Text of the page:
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Climate patterns must be viewed holistically, scientifically

Published: Tuesday, October 30, 2012

Updated: Tuesday, October 30, 2012 00:10

As Hurricane Sandy, dubbed “superstorm” and “Frankenstorm” for its size and impact, batters the East Coast with wind and rain, some may wonder why the storm is being felt in the northern U.S. rather than the south, in hurricanes’ usual homes.

A logical conclusion to draw is to blame it on human-accelerated climate change.

Yet, according to NPR, the link that scientists are able to make between hurricanes and global climate change is weak, unlike links between human action, climate change and other patterns such as temperature rise.

Hurricanes are so variable that “detected increases in contemporary storminess may not be a reliable indicator of human-induced climate change,” and in the case of large storms, it is too difficult to distinguish
natural variables from ones caused by humans, according to a scientific paper cited by the New York Times.

More research and time-related evidence is needed to establish the connection between a specific storm and global climate change, yet general weather patterns that have been proven to correlate to storm frequency show the link is a plausible one.

Though the severity and location of this storm cannot necessarily be attributed to human-linked climate change, other measurable factors have been scientifically proven to link climate and weather patterns with human actions — and these should not be forgotten when considering environmental concerns and effects on everyday lives, especially for future generations.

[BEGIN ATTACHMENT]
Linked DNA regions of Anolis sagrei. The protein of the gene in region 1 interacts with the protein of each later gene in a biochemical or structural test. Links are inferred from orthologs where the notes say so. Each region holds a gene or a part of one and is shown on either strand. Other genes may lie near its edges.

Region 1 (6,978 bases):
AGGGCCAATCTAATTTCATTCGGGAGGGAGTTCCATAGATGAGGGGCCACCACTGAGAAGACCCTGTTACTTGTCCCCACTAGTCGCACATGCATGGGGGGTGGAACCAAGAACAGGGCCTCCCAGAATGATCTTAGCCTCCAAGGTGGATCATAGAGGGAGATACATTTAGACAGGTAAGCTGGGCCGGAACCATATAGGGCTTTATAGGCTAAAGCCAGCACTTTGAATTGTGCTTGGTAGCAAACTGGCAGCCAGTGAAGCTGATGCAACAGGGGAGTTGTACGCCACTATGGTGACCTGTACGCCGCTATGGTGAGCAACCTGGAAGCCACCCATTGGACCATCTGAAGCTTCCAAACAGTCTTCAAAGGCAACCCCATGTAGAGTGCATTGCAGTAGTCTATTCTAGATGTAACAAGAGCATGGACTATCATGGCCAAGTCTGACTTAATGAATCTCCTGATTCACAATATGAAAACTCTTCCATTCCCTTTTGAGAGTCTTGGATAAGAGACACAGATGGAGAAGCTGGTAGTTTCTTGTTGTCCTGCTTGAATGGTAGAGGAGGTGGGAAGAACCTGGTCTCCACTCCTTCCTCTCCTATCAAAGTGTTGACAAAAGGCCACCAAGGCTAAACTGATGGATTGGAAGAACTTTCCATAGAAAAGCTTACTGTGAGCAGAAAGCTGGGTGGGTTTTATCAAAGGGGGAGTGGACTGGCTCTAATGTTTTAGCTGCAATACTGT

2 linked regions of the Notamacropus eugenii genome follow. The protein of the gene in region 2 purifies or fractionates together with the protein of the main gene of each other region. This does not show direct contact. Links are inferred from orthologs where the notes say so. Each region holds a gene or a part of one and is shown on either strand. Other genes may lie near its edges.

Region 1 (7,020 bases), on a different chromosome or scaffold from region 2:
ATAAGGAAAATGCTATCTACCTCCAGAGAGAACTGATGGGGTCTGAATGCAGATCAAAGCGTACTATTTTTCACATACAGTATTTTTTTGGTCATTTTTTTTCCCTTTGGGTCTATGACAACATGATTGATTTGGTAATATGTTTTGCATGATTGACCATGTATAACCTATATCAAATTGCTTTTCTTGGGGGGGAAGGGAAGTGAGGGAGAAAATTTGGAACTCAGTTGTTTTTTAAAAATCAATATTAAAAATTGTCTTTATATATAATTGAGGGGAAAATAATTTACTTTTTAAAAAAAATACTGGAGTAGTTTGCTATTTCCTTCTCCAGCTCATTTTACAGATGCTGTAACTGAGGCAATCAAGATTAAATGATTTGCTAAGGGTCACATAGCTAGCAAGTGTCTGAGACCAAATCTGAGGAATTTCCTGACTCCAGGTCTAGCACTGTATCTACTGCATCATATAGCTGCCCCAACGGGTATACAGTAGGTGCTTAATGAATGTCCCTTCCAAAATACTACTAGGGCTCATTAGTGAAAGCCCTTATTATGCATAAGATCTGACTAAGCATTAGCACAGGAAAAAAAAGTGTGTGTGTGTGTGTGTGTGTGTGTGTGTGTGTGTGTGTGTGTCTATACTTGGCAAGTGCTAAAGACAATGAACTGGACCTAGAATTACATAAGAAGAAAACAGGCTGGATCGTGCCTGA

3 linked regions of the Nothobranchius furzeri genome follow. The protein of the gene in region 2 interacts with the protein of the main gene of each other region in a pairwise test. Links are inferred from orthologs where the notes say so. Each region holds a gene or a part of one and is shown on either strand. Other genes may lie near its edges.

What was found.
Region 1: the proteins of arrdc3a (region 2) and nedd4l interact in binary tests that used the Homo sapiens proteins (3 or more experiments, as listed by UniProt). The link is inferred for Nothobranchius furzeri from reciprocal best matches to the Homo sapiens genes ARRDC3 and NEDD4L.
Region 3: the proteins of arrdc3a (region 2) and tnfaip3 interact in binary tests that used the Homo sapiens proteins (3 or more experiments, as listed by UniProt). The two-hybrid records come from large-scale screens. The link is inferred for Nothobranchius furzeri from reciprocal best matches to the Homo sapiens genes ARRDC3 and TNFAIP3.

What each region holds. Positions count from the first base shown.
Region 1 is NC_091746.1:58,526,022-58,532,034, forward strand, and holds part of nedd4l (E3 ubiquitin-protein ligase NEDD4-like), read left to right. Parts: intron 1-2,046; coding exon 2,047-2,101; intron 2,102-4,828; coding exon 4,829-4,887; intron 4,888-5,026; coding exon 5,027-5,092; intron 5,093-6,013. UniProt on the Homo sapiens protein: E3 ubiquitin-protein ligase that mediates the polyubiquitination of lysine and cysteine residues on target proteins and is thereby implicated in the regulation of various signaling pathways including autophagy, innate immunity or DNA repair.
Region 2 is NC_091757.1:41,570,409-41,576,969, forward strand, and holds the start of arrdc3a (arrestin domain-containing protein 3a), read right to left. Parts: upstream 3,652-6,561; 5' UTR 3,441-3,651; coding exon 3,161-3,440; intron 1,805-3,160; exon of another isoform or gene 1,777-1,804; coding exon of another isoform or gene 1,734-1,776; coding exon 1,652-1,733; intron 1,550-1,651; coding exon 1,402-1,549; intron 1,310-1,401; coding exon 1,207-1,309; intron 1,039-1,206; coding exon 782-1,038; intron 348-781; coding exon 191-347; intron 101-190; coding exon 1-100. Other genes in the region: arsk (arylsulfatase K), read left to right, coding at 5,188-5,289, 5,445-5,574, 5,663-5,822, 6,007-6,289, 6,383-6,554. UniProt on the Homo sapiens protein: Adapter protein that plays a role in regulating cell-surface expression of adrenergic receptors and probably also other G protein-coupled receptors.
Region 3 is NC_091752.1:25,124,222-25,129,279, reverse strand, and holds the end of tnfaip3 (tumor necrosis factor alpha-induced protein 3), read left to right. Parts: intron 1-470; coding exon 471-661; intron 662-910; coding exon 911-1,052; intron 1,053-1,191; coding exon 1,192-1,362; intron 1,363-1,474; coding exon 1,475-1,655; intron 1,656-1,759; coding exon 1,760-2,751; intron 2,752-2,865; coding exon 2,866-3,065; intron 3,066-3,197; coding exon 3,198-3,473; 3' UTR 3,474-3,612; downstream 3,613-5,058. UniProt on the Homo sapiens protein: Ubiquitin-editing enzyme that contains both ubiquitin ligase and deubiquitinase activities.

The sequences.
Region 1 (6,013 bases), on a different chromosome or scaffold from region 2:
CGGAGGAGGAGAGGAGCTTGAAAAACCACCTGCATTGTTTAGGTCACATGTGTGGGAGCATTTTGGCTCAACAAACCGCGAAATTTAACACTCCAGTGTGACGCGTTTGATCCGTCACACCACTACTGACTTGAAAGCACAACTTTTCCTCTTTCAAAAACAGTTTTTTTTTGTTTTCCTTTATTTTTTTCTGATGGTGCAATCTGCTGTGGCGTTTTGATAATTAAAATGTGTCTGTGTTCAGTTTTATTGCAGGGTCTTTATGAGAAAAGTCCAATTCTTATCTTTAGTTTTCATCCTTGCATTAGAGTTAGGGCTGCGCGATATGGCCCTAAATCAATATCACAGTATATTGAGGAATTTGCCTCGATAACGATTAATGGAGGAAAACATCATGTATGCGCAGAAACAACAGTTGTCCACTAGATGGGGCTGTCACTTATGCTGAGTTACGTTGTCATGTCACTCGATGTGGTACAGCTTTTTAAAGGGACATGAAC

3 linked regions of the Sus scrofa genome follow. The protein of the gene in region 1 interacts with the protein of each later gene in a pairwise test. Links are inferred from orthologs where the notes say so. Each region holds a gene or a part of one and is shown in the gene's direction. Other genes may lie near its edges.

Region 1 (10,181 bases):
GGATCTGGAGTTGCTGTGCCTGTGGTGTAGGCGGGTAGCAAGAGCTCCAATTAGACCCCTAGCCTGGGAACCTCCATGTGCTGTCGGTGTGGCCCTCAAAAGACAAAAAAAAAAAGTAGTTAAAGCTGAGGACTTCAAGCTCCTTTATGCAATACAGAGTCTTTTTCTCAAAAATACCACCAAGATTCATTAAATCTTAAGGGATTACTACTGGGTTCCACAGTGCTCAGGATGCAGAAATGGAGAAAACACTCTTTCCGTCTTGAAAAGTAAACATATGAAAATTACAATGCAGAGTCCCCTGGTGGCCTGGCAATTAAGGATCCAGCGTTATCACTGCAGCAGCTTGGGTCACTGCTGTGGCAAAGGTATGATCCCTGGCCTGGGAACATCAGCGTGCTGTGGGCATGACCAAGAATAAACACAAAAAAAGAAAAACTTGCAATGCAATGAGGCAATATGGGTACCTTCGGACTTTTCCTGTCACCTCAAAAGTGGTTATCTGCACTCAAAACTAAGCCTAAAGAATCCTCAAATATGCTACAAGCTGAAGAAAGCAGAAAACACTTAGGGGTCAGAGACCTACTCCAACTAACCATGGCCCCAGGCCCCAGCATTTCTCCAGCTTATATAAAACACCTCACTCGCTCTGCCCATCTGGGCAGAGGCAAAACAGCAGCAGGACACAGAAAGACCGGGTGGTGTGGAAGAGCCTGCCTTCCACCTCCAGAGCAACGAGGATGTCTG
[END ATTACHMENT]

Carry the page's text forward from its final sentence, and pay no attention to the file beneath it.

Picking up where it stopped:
According to OnEarth Magazine, recent studies have shown that global sea levels have risen 8 inches since 1900, and are expected to rise more by the end of the century — up to 24 inches in some places. CNN reported that the average sea level rise is 3 millimeters a year, though the actual amount varies by location. Temperatures are expected to rise 5.4 degrees to 7 degrees Fahrenheit by 2100, contributing increasingly to melting polar ice caps, according to Climate Central.

Though the direct link between climate change and specific hurricanes is weak, Washington Post reporter Brad Plumer pointed out an important correlation with rising water levels.

“While storm surges are affected by a variety of factors, higher sea levels can help magnify those surges and exacerbate flooding,” he wrote.

The same goes for rising temperatures — and rising Earth temperatures have been correlated to surges in storm frequency, according to National Geographic.

These factors together make up “climate” and must be viewed as a whole when considering the impact of human actions on accelerated climate change.

Though it’s easy to point to “Frankenstorm” Sandy and attribute its wrath on the Northeast to climate change, it is important to step back and consider the science behind these claims. While trends point toward a warming planet that is likely to produce more of these storms, one storm cannot be pinned as a result.

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